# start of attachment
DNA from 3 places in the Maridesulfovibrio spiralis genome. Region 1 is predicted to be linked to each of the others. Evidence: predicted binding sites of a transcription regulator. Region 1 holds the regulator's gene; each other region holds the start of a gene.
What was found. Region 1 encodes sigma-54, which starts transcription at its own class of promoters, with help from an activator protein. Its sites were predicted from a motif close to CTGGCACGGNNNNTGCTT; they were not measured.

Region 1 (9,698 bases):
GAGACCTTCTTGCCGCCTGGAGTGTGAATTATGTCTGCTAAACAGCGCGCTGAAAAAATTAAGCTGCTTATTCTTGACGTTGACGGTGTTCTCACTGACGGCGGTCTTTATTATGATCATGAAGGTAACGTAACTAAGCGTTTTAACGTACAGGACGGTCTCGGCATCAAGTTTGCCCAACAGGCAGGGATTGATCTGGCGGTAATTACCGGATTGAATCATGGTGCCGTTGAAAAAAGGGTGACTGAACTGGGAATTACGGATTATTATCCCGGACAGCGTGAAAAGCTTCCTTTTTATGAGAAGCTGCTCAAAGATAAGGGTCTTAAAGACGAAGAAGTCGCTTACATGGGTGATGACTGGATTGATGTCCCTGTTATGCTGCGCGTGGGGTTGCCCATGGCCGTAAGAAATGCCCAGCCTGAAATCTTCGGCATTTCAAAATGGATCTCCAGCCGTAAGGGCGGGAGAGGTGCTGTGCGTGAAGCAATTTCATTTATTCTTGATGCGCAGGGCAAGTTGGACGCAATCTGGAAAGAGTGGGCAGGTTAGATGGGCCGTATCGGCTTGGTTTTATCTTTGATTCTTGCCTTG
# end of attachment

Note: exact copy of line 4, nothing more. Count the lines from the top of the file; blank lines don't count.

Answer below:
GAGACCTTCTTGCCGCCTGGAGTGTGAATTATGTCTGCTAAACAGCGCGCTGAAAAAATTAAGCTGCTTATTCTTGACGTTGACGGTGTTCTCACTGACGGCGGTCTTTATTATGATCATGAAGGTAACGTAACTAAGCGTTTTAACGTACAGGACGGTCTCGGCATCAAGTTTGCCCAACAGGCAGGGATTGATCTGGCGGTAATTACCGGATTGAATCATGGTGCCGTTGAAAAAAGGGTGACTGAACTGGGAATTACGGATTATTATCCCGGACAGCGTGAAAAGCTTCCTTTTTATGAGAAGCTGCTCAAAGATAAGGGTCTTAAAGACGAAGAAGTCGCTTACATGGGTGATGACTGGATTGATGTCCCTGTTATGCTGCGCGTGGGGTTGCCCATGGCCGTAAGAAATGCCCAGCCTGAAATCTTCGGCATTTCAAAATGGATCTCCAGCCGTAAGGGCGGGAGAGGTGCTGTGCGTGAAGCAATTTCATTTATTCTTGATGCGCAGGGCAAGTTGGACGCAATCTGGAAAGAGTGGGCAGGTTAGATGGGCCGTATCGGCTTGGTTTTATCTTTGATTCTTGCCTTG